Former Hillsboro Safety and Service Director Todd Wilkin is no longer on the city payroll as of Wednesday evening.
In an email time stamped 6:58 p.m. Wednesday and sent to city officials including all city council members as well as Mayor Drew Hastings and city Auditor Gary Lewis, Beery wrote that payments to Wilkin should end “effective immediately.”
In the brief email, Beery wrote, “Effective immediately, all pay and benefits to Todd Wilkin should cease. This determination is based upon consultation with and advice from special counsel for the city. Please call me with any questions.” Also copied was special counsel Drew Piersall, who is representing the city in the Wilkin matter.
Both Beery and council President Lee Koogler declined Friday to elaborate on the decision, other than Koogler acknowledging that he was aware of the email from Beery.
The email came on the heels of a special council meeting held at 5:30 p.m. Wednesday requested by Hastings, who has been critical of the decision by Beery to continue paying Wilkin after the mayor dismissed the safety director from his job on Nov. 22. Council adjourned from Wednesday’s closed session and took no public action.
Hastings said Friday he was happy with Beery’s email.
“I felt all along that he should not be paid,” said Hastings. “It should not have had to go to a special counsel to resolve it. It should have remained an administrative decision from the start. But I’m glad we ultimately reached that conclusion.”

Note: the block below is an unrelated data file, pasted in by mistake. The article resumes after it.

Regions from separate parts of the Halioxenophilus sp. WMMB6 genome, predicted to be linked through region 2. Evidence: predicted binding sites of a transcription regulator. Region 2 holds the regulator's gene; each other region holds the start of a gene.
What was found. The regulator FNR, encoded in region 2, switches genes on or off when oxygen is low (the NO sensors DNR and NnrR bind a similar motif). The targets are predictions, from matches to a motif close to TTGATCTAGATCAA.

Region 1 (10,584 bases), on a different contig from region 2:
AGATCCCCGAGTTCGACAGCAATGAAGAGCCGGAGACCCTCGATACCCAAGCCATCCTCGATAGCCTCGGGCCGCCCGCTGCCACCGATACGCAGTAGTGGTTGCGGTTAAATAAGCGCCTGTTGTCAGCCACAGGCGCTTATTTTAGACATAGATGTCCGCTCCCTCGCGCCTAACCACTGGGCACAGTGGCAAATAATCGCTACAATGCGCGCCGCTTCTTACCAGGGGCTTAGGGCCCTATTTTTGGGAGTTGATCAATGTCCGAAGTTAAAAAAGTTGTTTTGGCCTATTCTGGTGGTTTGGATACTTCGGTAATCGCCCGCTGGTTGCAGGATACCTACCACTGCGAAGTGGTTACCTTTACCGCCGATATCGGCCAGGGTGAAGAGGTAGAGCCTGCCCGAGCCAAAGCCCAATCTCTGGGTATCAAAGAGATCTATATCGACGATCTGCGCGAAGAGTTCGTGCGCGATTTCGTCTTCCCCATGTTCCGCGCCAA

Wilkin was dismissed from his job about two weeks after the end of a trial that saw Hastings charged with four felonies. Two of the charges were thrown out by the judge during the trial, and a jury acquitted Hastings of the remaining two charges.
Wilkin was a key witness in the trial, and since his firing his attorneys have notified the city that Wilkin is appealing his dismissal, claiming that Wilkin was a whistleblower and Hastings’ actions were retaliatory. Hastings has denied that the firing was in retaliation for Wilkin’s involvement in the investigation or his testimony at trial.
Wilkin, who was hired in 2013 at a salary of $74,000, has been paid nearly $9,000 so far since his dismissal, according to the latest payroll records requested by The Times-Gazette, a request made while another payroll period was already in progress.
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